Pollution levy Bill on hold due to TU pressure
The Environmental Conservation Levy Bill to mitigate global warming,
protect wildlife, the fauna and flora and set up a solid waste
management system in the country which was scheduled to be presented in
Parliament shortly has been put on hold due to Trade Union pressure,
Ministry sources said.
The new Bill proposes to set up a National Adaptation Fund in keeping
with a proposal at the UN Global Climate Change Summit in Bali which
called upon countries to adopt mechanisms to face the challenges of
Minister of Environment and Natural Resources, Champika Ranawaka said
amidst increasing threats to climate change, an adaptation mechanism is
vital to reduce the impact of global warming which causes the sea level
to rise, conserve wildlife and preserve the natural resources in the
"The Ministry has launched the Pilisaru re-resource program in
collaboration with the Provincial Councils to introduce a comprehensive
solid waste management system. There will not be garbage dumping grounds
but instead an effective sanitary system will be introduced throughout
the country", the Minister said.
Rs. 600 million has been allocated for the program by the government
while Rs. 400 million will be in grants from the Korean Government Fund.
The 'polluter pays' principle will be followed to penalise those who
indulge in activities that are not environment friendly. A levy will be
imposed on industries and products that are detrimental to the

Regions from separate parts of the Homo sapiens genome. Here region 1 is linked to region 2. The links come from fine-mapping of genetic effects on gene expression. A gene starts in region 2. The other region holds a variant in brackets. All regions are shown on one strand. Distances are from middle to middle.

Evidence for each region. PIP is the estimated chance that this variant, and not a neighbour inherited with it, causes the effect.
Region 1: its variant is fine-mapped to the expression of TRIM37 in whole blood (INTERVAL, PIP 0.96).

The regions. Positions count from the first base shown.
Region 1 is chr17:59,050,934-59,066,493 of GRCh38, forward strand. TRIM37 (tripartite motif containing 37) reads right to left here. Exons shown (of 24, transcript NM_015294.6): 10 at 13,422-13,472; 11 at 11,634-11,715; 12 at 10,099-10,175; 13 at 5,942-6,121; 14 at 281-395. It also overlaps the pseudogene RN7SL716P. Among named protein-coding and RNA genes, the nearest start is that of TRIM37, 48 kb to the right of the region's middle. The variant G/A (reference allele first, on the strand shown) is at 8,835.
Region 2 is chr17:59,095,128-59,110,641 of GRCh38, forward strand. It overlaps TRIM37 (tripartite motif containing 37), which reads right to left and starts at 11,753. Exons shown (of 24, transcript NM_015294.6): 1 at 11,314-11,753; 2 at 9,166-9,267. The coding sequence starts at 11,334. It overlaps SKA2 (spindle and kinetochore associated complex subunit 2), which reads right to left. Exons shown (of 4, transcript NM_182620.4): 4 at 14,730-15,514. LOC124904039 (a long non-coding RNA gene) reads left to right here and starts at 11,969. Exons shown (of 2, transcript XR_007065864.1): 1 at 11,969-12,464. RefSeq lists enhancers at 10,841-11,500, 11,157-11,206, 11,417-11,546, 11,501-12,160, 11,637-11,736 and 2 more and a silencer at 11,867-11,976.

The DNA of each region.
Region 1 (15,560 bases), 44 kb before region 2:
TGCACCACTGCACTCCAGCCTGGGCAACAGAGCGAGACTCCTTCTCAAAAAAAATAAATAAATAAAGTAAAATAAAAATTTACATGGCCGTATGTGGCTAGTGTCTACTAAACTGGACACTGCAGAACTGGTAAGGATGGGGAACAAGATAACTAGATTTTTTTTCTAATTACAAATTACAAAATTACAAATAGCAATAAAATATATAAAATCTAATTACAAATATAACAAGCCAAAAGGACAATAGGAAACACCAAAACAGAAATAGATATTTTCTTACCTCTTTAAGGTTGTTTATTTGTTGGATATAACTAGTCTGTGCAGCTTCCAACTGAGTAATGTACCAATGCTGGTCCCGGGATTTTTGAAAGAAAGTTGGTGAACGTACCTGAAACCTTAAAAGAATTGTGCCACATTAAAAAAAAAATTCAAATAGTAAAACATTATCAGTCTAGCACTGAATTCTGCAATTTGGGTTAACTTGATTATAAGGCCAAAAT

The Minister said the levy will be used to encourage environment
friendly industries and promote the renewable energy sector.
The renewable energy sector needs to be developed if the country is
to be saved from a major energy crisis and environmental disaster.
The degree of impact of climate change varies from country to country
but the stark reality is that countries with a low economic status and
emission levels are the most vulnerable to the effects of global
Sri Lanka's current emission level which is around 600 kilograms is
low compared to the global per capita carbon threshold of 2,200 kg. Sri
Lanka can increase the per capita emissions by three times but such an
approach would contribute to an imbalance in the system. The carbon
footprint in the US, Canada and Australia is indebted to the tune of
over US$ 600 million to Sri Lanka which has a low emission level.
Developing countries which are highly vulnerable to climate change
are faced with the dual challenge of achieving economic growth and
responding to climate change.
It is estimated that the carbon budget will be exhausted by 2032.